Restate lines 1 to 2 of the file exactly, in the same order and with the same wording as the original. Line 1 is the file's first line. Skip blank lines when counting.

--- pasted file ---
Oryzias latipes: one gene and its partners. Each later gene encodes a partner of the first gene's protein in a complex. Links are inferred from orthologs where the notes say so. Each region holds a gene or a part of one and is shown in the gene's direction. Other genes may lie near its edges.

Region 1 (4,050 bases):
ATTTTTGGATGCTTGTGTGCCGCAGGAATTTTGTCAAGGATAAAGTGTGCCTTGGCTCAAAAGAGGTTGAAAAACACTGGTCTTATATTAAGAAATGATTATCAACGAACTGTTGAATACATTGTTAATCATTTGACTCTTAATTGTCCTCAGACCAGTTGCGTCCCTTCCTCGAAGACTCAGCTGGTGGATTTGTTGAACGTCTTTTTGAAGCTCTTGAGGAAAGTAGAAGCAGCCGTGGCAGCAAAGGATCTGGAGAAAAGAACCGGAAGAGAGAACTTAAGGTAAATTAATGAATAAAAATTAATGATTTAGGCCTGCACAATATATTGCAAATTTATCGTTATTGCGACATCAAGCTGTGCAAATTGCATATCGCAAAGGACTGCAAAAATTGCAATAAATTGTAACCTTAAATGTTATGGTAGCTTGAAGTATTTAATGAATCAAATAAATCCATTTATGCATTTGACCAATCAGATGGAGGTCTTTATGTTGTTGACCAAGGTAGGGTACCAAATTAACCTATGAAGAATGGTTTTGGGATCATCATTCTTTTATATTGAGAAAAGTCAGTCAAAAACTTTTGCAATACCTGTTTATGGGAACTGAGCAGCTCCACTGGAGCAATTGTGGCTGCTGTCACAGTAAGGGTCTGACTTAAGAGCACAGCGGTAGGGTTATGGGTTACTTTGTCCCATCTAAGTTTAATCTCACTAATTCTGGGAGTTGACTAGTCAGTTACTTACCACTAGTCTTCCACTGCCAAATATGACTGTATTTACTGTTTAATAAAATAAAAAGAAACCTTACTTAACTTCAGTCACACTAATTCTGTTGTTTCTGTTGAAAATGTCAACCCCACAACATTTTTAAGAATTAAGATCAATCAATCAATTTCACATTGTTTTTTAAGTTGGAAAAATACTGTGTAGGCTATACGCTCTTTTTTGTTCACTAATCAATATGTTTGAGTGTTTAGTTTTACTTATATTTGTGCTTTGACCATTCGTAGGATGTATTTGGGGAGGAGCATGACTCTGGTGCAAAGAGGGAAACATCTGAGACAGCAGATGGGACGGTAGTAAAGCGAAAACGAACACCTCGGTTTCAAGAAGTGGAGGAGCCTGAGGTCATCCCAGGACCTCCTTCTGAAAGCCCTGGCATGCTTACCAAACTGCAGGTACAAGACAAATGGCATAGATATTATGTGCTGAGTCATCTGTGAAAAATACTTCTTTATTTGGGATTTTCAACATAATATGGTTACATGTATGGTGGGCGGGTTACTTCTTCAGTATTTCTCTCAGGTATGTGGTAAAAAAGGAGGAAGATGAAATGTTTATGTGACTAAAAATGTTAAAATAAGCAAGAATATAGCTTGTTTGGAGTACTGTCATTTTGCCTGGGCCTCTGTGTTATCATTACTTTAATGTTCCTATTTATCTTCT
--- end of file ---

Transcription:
Oryzias latipes: one gene and its partners. Each later gene encodes a partner of the first gene's protein in a complex. Links are inferred from orthologs where the notes say so. Each region holds a gene or a part of one and is shown in the gene's direction. Other genes may lie near its edges.

Region 1 (4,050 bases):